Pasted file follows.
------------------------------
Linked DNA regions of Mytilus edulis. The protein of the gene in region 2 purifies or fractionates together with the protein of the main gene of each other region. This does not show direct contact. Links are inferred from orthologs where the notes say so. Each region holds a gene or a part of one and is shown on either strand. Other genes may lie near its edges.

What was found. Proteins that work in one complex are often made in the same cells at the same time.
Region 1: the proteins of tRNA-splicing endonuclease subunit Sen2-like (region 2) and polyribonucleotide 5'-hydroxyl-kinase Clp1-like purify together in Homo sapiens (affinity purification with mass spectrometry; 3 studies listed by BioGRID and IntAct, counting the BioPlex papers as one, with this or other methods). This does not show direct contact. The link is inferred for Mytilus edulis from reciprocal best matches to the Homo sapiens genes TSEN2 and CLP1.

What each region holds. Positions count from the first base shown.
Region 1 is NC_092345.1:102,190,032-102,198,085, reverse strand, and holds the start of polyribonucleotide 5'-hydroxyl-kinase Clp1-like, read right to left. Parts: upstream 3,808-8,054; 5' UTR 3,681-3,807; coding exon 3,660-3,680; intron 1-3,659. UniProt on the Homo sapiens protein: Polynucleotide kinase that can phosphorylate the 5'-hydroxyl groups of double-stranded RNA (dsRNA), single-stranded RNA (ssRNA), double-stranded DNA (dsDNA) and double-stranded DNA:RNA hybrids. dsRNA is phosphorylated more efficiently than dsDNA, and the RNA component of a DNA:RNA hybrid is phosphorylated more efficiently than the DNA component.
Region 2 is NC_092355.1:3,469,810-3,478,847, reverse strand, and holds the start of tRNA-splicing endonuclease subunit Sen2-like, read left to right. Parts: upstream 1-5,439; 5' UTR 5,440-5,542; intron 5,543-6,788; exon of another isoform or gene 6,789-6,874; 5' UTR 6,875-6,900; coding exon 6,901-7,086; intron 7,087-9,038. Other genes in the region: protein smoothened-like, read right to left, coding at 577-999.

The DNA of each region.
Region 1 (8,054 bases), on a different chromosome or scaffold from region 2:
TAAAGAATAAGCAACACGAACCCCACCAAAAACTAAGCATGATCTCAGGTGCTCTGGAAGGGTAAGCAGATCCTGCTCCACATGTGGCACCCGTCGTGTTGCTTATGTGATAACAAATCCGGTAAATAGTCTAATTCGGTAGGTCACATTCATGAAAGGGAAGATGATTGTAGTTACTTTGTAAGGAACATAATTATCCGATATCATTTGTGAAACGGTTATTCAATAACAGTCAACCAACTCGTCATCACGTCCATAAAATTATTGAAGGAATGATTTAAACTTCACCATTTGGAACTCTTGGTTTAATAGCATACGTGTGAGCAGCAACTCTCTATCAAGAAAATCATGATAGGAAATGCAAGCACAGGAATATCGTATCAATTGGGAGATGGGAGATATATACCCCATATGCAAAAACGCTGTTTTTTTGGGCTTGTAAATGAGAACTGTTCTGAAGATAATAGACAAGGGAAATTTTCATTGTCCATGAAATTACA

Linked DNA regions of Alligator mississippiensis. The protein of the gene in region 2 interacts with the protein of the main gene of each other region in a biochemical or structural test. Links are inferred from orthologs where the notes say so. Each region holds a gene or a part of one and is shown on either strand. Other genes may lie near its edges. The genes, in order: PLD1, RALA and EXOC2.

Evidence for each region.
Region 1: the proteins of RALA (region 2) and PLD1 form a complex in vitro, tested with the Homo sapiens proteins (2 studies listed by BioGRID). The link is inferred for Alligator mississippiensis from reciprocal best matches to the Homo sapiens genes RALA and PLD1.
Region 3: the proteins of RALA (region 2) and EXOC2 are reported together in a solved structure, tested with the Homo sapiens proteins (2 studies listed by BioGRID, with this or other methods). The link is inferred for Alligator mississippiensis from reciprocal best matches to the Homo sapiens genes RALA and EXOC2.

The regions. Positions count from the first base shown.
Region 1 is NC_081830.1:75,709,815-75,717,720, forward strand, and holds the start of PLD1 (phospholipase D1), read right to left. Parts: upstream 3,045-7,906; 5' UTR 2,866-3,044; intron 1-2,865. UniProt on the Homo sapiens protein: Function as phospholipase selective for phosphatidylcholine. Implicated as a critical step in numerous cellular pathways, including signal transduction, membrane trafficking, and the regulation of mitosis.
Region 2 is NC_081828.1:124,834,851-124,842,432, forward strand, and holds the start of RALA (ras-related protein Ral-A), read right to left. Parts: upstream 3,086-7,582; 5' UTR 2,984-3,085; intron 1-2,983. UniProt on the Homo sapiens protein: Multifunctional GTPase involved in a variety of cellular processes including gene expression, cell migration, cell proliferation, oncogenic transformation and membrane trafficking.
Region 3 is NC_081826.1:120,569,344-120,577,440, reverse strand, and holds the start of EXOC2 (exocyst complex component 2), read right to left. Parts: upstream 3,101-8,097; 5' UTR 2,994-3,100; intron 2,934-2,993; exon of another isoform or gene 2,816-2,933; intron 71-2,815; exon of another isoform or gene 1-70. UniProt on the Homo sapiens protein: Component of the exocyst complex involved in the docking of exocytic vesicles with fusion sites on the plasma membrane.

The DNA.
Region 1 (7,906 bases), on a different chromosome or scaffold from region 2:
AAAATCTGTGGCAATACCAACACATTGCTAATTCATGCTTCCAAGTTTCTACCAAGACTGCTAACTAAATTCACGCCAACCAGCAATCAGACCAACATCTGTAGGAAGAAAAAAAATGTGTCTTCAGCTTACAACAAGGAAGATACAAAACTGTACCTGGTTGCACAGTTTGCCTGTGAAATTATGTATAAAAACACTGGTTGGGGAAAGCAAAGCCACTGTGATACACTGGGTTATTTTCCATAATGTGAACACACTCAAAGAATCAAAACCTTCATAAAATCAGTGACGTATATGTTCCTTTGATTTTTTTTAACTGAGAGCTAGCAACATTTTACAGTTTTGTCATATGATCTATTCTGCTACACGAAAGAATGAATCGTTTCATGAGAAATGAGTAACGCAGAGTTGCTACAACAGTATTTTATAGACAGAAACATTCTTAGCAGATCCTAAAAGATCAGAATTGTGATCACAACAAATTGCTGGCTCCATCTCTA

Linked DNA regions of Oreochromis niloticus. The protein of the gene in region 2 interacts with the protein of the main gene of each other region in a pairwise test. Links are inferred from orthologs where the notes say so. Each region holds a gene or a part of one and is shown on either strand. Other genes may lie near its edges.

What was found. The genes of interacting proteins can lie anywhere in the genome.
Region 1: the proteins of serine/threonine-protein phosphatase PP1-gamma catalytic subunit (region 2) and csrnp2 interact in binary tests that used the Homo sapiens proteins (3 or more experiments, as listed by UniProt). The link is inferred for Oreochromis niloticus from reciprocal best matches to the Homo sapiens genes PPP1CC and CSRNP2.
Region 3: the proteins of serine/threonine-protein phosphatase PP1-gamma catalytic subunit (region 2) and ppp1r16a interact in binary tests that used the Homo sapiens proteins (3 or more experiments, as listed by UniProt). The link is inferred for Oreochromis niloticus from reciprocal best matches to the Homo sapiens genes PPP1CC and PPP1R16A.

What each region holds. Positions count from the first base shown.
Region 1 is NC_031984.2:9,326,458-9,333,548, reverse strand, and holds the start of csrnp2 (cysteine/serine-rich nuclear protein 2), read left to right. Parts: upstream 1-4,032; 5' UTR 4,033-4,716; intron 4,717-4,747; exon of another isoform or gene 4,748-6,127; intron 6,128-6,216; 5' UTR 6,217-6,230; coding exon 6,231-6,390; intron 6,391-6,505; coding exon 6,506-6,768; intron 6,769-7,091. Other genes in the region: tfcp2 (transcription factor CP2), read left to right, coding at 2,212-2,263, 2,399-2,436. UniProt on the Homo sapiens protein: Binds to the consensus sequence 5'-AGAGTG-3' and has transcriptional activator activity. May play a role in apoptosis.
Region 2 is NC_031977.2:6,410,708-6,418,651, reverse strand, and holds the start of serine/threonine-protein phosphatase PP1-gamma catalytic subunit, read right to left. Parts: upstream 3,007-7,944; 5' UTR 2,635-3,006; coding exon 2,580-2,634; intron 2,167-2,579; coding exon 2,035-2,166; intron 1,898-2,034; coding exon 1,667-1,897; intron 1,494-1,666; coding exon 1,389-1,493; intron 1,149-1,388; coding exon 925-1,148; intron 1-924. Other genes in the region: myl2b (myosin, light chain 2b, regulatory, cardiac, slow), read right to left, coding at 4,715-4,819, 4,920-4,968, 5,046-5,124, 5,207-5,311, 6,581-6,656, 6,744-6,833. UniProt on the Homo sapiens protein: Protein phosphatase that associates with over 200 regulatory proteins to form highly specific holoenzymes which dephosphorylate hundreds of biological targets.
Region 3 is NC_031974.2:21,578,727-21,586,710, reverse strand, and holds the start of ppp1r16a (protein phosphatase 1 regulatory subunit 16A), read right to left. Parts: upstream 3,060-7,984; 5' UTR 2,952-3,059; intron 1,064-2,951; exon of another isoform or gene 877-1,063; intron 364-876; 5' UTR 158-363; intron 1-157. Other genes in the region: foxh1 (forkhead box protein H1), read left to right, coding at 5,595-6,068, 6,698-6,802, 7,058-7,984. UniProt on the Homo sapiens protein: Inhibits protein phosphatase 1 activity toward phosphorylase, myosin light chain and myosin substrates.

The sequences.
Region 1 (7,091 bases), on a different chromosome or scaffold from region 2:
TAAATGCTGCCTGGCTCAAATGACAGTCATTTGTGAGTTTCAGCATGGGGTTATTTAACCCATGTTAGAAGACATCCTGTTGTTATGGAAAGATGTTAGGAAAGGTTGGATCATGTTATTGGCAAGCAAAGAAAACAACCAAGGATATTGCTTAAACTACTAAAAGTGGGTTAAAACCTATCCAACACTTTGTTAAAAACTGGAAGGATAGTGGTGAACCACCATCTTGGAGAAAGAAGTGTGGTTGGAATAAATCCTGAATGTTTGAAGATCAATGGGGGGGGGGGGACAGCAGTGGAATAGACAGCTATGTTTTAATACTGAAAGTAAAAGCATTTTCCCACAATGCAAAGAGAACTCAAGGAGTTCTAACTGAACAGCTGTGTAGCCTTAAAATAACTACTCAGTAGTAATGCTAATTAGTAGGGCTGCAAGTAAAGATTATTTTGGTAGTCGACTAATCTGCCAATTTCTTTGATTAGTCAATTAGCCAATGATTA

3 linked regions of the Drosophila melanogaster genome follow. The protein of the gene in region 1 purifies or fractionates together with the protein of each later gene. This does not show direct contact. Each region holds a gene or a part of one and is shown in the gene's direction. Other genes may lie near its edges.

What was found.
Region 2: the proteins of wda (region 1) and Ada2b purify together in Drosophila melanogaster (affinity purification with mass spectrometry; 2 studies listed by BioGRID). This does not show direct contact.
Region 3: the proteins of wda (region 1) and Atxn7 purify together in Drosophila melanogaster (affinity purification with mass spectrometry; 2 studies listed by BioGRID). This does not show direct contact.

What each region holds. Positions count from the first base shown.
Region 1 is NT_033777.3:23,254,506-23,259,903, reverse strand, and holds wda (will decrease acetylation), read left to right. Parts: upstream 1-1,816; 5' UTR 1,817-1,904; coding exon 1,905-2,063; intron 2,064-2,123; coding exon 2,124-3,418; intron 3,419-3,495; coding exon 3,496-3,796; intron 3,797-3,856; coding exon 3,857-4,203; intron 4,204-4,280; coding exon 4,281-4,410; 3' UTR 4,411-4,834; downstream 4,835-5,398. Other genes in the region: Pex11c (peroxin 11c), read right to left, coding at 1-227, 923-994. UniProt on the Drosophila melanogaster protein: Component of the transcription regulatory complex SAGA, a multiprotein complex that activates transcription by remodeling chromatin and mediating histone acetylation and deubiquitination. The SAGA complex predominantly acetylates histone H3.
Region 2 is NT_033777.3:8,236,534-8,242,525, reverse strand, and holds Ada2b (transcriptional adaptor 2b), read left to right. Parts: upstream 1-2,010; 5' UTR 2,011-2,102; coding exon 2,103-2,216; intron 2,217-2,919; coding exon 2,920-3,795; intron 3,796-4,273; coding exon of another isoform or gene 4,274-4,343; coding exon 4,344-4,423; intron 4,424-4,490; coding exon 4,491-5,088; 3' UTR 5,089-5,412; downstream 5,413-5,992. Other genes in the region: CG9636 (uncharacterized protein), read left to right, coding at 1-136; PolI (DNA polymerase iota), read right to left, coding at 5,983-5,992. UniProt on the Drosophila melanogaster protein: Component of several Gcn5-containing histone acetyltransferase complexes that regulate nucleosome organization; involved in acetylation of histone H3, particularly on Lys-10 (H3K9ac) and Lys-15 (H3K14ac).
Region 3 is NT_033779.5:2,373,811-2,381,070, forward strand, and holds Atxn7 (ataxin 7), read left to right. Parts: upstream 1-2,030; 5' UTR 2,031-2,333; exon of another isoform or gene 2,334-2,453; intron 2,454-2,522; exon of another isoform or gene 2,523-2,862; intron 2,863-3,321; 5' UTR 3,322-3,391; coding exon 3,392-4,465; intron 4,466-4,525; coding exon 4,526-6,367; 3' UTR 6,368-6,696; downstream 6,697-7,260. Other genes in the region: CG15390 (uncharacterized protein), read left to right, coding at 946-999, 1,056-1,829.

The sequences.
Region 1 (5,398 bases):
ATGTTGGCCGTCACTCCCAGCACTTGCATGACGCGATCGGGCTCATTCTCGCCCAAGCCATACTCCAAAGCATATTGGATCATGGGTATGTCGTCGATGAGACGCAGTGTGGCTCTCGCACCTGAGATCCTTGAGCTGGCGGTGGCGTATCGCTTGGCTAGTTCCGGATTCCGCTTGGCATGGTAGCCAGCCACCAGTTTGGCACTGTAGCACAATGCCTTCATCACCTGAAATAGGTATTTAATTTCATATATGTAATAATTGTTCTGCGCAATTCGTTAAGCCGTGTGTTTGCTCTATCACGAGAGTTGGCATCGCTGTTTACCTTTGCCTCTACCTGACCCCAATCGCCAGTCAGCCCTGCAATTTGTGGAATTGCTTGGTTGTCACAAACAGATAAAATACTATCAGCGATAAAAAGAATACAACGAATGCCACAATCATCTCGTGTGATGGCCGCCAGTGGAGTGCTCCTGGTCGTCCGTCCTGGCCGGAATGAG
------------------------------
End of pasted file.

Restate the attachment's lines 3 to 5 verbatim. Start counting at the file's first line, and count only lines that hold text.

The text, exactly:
Region 1: the proteins of tRNA-splicing endonuclease subunit Sen2-like (region 2) and polyribonucleotide 5'-hydroxyl-kinase Clp1-like purify together in Homo sapiens (affinity purification with mass spectrometry; 3 studies listed by BioGRID and IntAct, counting the BioPlex papers as one, with this or other methods). This does not show direct contact. The link is inferred for Mytilus edulis from reciprocal best matches to the Homo sapiens genes TSEN2 and CLP1.

What each region holds. Positions count from the first base shown.
Region 1 is NC_092345.1:102,190,032-102,198,085, reverse strand, and holds the start of polyribonucleotide 5'-hydroxyl-kinase Clp1-like, read right to left. Parts: upstream 3,808-8,054; 5' UTR 3,681-3,807; coding exon 3,660-3,680; intron 1-3,659. UniProt on the Homo sapiens protein: Polynucleotide kinase that can phosphorylate the 5'-hydroxyl groups of double-stranded RNA (dsRNA), single-stranded RNA (ssRNA), double-stranded DNA (dsDNA) and double-stranded DNA:RNA hybrids. dsRNA is phosphorylated more efficiently than dsDNA, and the RNA component of a DNA:RNA hybrid is phosphorylated more efficiently than the DNA component.